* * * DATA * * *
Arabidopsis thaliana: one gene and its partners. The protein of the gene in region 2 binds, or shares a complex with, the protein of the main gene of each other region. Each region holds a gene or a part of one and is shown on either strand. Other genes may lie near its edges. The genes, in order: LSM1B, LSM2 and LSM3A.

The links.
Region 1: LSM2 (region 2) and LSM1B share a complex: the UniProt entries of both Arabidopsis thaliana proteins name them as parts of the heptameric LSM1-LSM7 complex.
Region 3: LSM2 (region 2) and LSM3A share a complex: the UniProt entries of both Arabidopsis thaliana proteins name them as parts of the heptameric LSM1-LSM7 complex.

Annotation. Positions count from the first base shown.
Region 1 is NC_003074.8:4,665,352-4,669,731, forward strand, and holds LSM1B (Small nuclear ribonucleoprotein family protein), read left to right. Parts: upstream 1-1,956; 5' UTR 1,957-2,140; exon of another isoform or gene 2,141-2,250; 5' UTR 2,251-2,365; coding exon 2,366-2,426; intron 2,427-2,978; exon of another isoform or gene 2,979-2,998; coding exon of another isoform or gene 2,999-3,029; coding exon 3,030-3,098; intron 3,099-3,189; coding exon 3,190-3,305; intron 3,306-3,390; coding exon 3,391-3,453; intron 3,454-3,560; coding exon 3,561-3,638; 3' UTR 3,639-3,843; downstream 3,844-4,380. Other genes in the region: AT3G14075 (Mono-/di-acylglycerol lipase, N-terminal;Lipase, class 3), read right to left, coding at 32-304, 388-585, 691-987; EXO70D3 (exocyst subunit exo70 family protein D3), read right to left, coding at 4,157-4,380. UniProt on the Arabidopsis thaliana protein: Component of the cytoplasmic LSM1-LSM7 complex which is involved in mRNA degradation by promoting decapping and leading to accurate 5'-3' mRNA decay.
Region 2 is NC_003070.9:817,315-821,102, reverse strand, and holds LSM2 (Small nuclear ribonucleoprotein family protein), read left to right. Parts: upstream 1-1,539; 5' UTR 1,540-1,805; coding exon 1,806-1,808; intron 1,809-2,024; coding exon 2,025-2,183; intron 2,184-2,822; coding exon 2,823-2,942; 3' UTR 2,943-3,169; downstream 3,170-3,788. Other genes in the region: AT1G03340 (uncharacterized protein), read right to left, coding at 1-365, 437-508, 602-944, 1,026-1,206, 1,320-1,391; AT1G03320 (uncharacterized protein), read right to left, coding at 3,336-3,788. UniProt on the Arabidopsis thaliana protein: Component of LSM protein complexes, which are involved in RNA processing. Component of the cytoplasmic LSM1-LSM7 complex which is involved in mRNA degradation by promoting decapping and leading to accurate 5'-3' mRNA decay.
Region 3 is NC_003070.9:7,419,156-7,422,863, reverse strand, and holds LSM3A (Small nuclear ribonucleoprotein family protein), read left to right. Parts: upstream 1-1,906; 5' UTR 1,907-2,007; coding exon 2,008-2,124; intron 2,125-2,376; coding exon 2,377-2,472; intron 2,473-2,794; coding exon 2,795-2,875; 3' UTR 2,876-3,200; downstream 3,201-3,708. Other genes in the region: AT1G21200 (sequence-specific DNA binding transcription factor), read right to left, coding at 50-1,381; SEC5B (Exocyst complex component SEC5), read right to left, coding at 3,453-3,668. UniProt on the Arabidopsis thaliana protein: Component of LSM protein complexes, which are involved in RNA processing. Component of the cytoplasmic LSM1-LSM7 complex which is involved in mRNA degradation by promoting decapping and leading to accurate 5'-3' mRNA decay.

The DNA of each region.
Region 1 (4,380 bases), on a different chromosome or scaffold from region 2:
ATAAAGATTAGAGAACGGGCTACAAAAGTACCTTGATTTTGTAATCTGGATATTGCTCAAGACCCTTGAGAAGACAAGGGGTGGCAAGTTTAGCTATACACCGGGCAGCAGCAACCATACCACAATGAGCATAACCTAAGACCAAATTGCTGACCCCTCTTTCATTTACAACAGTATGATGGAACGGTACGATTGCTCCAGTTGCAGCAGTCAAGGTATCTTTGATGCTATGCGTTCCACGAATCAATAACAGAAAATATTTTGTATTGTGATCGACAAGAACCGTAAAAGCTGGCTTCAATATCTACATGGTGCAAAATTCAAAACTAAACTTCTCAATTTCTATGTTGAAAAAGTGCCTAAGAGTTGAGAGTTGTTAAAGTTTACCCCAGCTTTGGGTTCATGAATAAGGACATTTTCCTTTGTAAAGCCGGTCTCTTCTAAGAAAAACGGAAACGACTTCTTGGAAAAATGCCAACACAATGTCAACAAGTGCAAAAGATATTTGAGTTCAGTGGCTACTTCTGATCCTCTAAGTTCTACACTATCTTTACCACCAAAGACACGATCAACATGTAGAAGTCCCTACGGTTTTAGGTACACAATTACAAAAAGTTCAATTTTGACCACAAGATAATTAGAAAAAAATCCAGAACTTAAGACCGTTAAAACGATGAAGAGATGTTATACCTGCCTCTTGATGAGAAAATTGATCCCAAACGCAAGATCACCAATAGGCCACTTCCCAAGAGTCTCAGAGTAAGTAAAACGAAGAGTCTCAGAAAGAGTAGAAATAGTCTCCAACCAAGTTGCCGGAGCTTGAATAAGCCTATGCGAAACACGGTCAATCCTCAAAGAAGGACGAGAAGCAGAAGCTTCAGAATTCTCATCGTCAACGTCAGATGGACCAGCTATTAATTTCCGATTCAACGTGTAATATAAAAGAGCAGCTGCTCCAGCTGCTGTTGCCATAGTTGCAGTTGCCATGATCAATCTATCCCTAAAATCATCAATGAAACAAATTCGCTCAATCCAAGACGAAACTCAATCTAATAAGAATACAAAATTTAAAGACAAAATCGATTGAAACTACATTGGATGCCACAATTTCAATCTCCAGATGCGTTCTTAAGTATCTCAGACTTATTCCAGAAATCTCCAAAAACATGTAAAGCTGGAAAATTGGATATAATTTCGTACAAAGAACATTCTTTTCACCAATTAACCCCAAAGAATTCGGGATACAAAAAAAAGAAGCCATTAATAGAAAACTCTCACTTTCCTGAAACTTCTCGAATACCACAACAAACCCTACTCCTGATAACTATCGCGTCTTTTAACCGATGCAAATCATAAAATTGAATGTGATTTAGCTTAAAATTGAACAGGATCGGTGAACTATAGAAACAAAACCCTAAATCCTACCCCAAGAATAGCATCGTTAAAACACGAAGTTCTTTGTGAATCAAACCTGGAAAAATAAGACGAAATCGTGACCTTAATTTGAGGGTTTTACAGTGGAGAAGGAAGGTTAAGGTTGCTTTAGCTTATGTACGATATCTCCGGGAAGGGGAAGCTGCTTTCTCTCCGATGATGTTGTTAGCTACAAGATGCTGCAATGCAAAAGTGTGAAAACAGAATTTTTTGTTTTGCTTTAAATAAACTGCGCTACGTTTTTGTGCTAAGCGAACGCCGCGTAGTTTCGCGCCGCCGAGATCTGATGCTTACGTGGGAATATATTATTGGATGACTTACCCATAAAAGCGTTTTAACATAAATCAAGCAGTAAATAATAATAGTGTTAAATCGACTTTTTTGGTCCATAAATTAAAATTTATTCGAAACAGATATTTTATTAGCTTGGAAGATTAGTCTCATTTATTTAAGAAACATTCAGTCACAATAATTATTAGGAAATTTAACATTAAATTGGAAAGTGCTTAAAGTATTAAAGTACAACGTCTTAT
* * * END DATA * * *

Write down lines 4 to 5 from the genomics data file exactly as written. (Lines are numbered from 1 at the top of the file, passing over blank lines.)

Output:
Region 3: LSM2 (region 2) and LSM3A share a complex: the UniProt entries of both Arabidopsis thaliana proteins name them as parts of the heptameric LSM1-LSM7 complex.

Annotation. Positions count from the first base shown.